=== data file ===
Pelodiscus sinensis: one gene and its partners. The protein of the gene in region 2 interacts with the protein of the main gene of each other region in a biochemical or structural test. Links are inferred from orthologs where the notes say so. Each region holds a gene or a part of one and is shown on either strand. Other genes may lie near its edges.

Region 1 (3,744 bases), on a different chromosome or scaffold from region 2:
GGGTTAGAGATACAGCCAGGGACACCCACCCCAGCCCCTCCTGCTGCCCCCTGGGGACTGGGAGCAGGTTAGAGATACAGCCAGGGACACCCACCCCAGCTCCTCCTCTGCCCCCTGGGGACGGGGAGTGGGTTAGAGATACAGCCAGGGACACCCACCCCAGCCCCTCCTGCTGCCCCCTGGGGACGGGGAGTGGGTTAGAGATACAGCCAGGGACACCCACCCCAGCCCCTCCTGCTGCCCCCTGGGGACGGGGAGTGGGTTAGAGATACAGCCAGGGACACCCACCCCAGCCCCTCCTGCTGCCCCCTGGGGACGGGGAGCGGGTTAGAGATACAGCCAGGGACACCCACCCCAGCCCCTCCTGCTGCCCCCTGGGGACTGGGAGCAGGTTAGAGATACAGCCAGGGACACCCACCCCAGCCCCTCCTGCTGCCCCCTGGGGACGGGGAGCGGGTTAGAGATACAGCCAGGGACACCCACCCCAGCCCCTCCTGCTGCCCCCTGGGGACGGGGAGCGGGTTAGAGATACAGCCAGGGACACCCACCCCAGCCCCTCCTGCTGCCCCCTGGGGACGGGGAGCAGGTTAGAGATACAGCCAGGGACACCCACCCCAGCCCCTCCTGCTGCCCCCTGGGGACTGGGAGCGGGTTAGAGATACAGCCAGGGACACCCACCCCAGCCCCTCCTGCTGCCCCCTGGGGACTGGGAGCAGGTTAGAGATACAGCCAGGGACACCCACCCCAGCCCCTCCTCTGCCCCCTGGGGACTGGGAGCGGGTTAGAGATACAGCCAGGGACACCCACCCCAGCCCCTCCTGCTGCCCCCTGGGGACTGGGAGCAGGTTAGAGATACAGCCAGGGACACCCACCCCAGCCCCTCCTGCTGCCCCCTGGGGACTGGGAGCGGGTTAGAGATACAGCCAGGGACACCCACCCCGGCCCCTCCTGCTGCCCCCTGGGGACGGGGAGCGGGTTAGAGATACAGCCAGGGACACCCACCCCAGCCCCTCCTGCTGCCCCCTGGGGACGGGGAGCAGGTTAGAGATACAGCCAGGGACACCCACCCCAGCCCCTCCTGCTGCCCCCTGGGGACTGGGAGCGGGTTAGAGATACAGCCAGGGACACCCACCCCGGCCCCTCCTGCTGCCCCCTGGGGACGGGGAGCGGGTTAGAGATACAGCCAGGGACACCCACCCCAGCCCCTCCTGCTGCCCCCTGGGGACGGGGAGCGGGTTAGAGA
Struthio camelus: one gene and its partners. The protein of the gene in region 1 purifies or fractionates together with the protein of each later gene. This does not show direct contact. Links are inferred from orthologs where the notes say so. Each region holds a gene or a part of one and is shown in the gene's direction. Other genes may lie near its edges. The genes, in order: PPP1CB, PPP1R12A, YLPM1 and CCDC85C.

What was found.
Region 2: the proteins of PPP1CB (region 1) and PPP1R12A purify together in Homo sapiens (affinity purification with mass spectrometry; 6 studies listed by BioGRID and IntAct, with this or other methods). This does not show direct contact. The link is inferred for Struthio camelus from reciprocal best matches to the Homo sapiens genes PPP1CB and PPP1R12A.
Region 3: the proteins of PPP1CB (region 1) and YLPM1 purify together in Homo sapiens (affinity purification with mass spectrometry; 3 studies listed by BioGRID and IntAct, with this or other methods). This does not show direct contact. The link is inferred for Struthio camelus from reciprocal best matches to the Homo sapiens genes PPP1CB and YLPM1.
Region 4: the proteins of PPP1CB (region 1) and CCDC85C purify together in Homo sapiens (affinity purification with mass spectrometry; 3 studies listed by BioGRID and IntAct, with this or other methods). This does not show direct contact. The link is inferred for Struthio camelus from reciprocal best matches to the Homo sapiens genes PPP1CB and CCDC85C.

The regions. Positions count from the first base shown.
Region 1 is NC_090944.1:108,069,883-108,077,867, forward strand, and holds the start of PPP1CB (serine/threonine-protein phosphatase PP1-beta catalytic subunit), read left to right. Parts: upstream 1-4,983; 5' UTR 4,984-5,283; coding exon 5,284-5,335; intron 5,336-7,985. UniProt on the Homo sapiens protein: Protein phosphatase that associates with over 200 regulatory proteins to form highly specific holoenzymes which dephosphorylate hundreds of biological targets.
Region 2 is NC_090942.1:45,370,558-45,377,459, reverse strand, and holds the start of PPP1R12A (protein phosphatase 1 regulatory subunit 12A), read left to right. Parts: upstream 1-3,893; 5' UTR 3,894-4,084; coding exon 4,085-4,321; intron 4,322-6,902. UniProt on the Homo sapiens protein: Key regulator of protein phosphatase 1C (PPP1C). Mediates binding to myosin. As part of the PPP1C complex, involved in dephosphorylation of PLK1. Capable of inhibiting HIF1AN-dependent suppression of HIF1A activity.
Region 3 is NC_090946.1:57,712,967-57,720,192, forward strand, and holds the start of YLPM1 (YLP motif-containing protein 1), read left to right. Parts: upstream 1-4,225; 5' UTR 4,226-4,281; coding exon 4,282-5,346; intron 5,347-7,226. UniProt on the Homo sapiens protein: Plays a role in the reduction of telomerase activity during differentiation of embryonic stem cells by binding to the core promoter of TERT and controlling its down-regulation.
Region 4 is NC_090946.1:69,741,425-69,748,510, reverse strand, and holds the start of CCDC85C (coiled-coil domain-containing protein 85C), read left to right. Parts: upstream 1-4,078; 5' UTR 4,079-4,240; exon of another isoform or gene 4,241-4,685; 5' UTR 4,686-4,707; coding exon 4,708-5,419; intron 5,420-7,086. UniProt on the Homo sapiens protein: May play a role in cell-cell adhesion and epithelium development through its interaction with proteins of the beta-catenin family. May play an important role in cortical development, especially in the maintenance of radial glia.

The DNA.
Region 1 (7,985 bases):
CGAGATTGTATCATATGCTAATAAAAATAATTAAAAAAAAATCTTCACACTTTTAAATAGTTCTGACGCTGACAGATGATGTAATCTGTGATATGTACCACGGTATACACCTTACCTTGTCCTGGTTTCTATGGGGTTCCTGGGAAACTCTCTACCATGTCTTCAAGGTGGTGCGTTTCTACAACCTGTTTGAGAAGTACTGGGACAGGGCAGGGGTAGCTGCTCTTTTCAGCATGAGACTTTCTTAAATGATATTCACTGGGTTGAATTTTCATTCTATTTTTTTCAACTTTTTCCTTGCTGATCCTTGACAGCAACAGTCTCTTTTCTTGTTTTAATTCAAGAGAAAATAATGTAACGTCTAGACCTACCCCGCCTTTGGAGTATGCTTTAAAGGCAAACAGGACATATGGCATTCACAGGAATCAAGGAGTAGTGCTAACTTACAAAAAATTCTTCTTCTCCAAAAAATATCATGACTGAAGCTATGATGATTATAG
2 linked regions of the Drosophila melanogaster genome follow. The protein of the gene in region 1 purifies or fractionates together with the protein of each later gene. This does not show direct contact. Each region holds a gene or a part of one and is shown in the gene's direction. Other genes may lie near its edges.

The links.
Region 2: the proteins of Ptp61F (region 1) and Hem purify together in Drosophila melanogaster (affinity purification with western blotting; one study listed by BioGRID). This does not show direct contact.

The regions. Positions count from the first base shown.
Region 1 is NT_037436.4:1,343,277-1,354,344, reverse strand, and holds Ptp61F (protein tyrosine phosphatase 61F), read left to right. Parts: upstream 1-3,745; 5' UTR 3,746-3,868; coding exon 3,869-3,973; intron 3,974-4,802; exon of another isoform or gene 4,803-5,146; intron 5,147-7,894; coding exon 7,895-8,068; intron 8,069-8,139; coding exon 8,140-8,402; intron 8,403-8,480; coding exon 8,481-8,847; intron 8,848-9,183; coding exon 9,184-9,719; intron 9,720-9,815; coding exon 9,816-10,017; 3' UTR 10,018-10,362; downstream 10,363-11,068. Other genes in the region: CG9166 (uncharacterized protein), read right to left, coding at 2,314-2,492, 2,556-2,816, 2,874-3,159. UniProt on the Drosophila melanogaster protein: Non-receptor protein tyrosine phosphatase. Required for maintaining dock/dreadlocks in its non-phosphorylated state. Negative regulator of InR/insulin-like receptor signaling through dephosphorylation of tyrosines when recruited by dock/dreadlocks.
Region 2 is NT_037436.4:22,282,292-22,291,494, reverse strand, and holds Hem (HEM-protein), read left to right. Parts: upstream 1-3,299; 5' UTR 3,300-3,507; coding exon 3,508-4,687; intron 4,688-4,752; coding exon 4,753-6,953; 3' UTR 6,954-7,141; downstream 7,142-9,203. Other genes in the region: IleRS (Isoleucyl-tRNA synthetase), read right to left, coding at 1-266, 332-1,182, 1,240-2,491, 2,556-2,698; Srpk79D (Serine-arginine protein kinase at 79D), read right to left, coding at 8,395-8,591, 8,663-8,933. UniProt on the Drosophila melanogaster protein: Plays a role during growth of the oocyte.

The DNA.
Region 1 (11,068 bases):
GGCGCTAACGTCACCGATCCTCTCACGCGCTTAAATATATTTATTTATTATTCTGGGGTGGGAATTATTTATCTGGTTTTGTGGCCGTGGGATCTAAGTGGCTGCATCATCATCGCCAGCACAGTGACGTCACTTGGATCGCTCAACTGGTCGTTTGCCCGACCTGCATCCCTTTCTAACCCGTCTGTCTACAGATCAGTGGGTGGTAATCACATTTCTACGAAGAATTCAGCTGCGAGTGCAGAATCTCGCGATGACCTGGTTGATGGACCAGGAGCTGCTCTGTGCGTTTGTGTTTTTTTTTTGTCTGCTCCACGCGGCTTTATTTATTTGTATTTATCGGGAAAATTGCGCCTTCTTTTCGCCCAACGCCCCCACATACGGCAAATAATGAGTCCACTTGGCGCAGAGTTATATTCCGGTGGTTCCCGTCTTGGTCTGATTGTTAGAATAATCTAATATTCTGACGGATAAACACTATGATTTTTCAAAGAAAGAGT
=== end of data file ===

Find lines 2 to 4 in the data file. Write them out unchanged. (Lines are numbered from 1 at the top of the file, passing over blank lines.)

Region 1 (3,744 bases), on a different chromosome or scaffold from region 2:
GGGTTAGAGATACAGCCAGGGACACCCACCCCAGCCCCTCCTGCTGCCCCCTGGGGACTGGGAGCAGGTTAGAGATACAGCCAGGGACACCCACCCCAGCTCCTCCTCTGCCCCCTGGGGACGGGGAGTGGGTTAGAGATACAGCCAGGGACACCCACCCCAGCCCCTCCTGCTGCCCCCTGGGGACGGGGAGTGGGTTAGAGATACAGCCAGGGACACCCACCCCAGCCCCTCCTGCTGCCCCCTGGGGACGGGGAGTGGGTTAGAGATACAGCCAGGGACACCCACCCCAGCCCCTCCTGCTGCCCCCTGGGGACGGGGAGCGGGTTAGAGATACAGCCAGGGACACCCACCCCAGCCCCTCCTGCTGCCCCCTGGGGACTGGGAGCAGGTTAGAGATACAGCCAGGGACACCCACCCCAGCCCCTCCTGCTGCCCCCTGGGGACGGGGAGCGGGTTAGAGATACAGCCAGGGACACCCACCCCAGCCCCTCCTGCTGCCCCCTGGGGACGGGGAGCGGGTTAGAGATACAGCCAGGGACACCCACCCCAGCCCCTCCTGCTGCCCCCTGGGGACGGGGAGCAGGTTAGAGATACAGCCAGGGACACCCACCCCAGCCCCTCCTGCTGCCCCCTGGGGACTGGGAGCGGGTTAGAGATACAGCCAGGGACACCCACCCCAGCCCCTCCTGCTGCCCCCTGGGGACTGGGAGCAGGTTAGAGATACAGCCAGGGACACCCACCCCAGCCCCTCCTCTGCCCCCTGGGGACTGGGAGCGGGTTAGAGATACAGCCAGGGACACCCACCCCAGCCCCTCCTGCTGCCCCCTGGGGACTGGGAGCAGGTTAGAGATACAGCCAGGGACACCCACCCCAGCCCCTCCTGCTGCCCCCTGGGGACTGGGAGCGGGTTAGAGATACAGCCAGGGACACCCACCCCGGCCCCTCCTGCTGCCCCCTGGGGACGGGGAGCGGGTTAGAGATACAGCCAGGGACACCCACCCCAGCCCCTCCTGCTGCCCCCTGGGGACGGGGAGCAGGTTAGAGATACAGCCAGGGACACCCACCCCAGCCCCTCCTGCTGCCCCCTGGGGACTGGGAGCGGGTTAGAGATACAGCCAGGGACACCCACCCCGGCCCCTCCTGCTGCCCCCTGGGGACGGGGAGCGGGTTAGAGATACAGCCAGGGACACCCACCCCAGCCCCTCCTGCTGCCCCCTGGGGACGGGGAGCGGGTTAGAGA
Struthio camelus: one gene and its partners. The protein of the gene in region 1 purifies or fractionates together with the protein of each later gene. This does not show direct contact. Links are inferred from orthologs where the notes say so. Each region holds a gene or a part of one and is shown in the gene's direction. Other genes may lie near its edges. The genes, in order: PPP1CB, PPP1R12A, YLPM1 and CCDC85C.